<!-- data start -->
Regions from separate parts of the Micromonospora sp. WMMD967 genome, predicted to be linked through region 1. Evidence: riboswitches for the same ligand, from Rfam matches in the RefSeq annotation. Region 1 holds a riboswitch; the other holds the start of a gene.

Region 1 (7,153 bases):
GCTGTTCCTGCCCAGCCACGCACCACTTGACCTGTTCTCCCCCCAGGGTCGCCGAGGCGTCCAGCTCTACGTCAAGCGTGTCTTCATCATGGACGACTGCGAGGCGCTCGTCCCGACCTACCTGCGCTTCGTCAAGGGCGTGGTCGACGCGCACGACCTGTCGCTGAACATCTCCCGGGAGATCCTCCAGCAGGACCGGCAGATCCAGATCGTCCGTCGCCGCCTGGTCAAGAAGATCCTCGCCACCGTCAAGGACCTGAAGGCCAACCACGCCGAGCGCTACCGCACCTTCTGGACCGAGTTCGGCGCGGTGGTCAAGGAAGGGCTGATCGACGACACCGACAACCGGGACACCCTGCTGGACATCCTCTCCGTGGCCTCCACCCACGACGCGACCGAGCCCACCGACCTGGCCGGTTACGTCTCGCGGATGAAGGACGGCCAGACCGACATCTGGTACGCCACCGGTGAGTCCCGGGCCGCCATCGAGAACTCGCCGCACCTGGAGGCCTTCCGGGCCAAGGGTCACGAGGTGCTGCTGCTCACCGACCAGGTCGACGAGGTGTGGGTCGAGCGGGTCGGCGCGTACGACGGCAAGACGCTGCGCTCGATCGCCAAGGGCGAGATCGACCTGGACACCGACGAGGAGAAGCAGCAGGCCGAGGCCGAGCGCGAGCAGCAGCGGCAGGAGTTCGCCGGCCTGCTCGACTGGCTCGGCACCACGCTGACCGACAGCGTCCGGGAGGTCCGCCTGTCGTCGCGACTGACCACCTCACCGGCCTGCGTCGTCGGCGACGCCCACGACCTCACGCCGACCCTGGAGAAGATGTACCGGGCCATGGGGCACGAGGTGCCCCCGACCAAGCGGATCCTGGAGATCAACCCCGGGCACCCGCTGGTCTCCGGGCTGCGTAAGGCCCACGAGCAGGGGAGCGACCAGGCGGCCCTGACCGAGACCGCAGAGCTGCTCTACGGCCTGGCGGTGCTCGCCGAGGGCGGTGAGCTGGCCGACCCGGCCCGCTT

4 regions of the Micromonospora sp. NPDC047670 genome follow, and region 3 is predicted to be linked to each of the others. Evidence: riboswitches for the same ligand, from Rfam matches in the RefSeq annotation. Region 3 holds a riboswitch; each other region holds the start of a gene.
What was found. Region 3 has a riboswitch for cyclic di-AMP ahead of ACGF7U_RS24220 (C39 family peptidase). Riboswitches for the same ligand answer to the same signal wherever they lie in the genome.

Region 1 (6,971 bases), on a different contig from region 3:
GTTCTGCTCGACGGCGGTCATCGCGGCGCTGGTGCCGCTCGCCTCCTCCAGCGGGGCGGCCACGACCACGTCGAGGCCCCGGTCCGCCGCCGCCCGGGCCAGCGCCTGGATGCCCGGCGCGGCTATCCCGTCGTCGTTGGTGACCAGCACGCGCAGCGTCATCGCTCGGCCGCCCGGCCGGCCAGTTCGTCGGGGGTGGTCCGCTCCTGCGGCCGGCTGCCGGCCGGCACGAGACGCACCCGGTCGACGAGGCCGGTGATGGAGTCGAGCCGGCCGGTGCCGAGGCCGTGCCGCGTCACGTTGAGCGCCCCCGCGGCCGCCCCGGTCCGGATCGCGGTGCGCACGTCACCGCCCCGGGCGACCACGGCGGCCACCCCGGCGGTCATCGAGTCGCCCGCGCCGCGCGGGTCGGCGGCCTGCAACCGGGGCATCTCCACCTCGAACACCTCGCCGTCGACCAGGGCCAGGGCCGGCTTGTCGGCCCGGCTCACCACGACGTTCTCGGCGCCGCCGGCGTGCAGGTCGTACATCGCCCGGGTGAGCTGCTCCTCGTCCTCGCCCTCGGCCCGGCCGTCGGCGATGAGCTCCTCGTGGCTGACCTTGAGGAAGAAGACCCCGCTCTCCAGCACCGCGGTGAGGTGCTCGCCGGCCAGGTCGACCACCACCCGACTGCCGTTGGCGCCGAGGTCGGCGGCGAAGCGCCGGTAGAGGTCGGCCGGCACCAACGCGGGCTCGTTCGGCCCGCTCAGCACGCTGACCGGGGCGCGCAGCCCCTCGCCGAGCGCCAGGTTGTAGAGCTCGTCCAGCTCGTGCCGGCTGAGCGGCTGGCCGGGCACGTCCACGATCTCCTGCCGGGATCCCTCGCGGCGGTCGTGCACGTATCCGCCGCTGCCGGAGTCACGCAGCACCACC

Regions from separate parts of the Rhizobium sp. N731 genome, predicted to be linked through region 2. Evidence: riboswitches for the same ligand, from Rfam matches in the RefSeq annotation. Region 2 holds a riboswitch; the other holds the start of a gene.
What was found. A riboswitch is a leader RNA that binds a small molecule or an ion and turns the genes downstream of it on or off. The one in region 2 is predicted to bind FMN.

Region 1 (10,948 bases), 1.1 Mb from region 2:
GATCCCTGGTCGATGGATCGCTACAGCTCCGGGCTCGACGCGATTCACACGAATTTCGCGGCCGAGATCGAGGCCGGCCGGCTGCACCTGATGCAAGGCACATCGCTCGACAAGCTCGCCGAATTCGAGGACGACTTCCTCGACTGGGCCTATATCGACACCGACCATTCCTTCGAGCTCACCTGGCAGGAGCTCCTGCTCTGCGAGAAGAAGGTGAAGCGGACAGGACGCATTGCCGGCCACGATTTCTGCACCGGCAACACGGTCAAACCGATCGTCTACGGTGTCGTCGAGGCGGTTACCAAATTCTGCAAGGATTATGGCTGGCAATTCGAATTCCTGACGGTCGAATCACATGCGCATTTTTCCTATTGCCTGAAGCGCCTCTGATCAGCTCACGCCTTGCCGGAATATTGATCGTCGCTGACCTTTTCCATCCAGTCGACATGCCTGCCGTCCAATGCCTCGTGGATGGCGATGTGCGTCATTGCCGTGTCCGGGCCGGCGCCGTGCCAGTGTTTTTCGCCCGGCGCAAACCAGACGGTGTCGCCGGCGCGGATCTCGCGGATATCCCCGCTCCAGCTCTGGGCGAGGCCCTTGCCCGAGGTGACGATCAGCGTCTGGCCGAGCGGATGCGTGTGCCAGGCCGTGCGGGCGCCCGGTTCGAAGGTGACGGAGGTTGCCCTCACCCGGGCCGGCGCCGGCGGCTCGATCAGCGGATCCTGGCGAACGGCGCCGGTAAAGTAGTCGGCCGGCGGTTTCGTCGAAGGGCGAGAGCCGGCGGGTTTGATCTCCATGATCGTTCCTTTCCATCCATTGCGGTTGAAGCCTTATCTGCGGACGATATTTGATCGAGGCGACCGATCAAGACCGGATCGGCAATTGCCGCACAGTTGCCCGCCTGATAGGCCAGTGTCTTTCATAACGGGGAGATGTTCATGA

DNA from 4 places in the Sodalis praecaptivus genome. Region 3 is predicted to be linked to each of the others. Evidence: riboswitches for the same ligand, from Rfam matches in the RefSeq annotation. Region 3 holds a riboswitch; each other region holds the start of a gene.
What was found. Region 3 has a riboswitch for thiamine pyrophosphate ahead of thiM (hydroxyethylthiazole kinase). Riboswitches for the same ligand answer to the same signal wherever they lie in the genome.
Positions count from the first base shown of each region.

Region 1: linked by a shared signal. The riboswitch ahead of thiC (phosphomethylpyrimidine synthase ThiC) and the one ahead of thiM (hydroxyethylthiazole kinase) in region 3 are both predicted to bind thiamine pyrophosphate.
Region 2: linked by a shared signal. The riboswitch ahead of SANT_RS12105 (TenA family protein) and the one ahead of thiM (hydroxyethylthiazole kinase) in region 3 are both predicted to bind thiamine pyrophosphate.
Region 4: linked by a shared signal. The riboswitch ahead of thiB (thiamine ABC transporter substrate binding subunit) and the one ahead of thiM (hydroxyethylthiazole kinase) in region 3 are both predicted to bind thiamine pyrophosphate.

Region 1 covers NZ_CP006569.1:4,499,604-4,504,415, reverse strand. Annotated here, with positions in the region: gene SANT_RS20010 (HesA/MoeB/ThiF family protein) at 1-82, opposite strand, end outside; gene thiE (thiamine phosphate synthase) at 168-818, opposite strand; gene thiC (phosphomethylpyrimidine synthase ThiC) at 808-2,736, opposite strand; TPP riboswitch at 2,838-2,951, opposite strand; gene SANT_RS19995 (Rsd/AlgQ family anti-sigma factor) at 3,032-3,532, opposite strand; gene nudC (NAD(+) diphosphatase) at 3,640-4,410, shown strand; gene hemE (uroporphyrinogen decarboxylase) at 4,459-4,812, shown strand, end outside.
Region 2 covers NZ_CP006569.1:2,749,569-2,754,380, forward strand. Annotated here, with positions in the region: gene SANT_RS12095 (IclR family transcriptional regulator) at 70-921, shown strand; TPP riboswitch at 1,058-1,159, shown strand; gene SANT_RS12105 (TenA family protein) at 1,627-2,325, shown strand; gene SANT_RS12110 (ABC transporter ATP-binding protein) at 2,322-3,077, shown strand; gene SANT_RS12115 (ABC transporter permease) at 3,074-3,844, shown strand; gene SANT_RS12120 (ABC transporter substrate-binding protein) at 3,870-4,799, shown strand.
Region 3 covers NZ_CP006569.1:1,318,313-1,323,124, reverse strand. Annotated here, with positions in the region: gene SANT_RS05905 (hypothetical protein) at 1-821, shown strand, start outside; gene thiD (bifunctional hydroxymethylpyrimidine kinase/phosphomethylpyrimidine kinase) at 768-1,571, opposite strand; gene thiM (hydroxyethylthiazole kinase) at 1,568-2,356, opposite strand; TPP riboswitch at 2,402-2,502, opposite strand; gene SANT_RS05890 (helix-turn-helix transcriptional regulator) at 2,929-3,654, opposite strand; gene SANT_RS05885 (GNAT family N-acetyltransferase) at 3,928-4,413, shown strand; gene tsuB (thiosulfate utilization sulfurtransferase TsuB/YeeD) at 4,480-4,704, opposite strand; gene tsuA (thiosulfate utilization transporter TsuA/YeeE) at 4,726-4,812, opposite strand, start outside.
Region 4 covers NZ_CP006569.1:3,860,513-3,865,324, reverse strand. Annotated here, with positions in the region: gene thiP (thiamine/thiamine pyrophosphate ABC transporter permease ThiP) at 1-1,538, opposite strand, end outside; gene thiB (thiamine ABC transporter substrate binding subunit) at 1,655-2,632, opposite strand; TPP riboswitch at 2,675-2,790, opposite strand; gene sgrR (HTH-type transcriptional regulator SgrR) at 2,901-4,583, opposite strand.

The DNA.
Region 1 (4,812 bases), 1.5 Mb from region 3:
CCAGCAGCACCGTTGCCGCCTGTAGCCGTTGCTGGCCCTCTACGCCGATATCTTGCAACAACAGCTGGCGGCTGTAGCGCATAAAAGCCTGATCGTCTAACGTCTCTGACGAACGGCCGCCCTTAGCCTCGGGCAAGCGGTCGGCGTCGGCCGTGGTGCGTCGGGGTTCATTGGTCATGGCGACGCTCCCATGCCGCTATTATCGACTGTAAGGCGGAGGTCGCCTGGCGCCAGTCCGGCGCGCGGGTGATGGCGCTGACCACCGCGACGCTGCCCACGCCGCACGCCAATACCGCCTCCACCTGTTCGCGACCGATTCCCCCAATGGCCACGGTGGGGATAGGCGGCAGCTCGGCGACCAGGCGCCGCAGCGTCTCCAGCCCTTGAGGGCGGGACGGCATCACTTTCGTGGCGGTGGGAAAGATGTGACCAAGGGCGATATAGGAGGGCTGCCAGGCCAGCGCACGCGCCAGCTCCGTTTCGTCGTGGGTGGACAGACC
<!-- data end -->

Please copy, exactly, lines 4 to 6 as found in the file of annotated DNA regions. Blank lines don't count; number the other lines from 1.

4 regions of the Micromonospora sp. NPDC047670 genome follow, and region 3 is predicted to be linked to each of the others. Evidence: riboswitches for the same ligand, from Rfam matches in the RefSeq annotation. Region 3 holds a riboswitch; each other region holds the start of a gene.
What was found. Region 3 has a riboswitch for cyclic di-AMP ahead of ACGF7U_RS24220 (C39 family peptidase). Riboswitches for the same ligand answer to the same signal wherever they lie in the genome.

Region 1 (6,971 bases), on a different contig from region 3: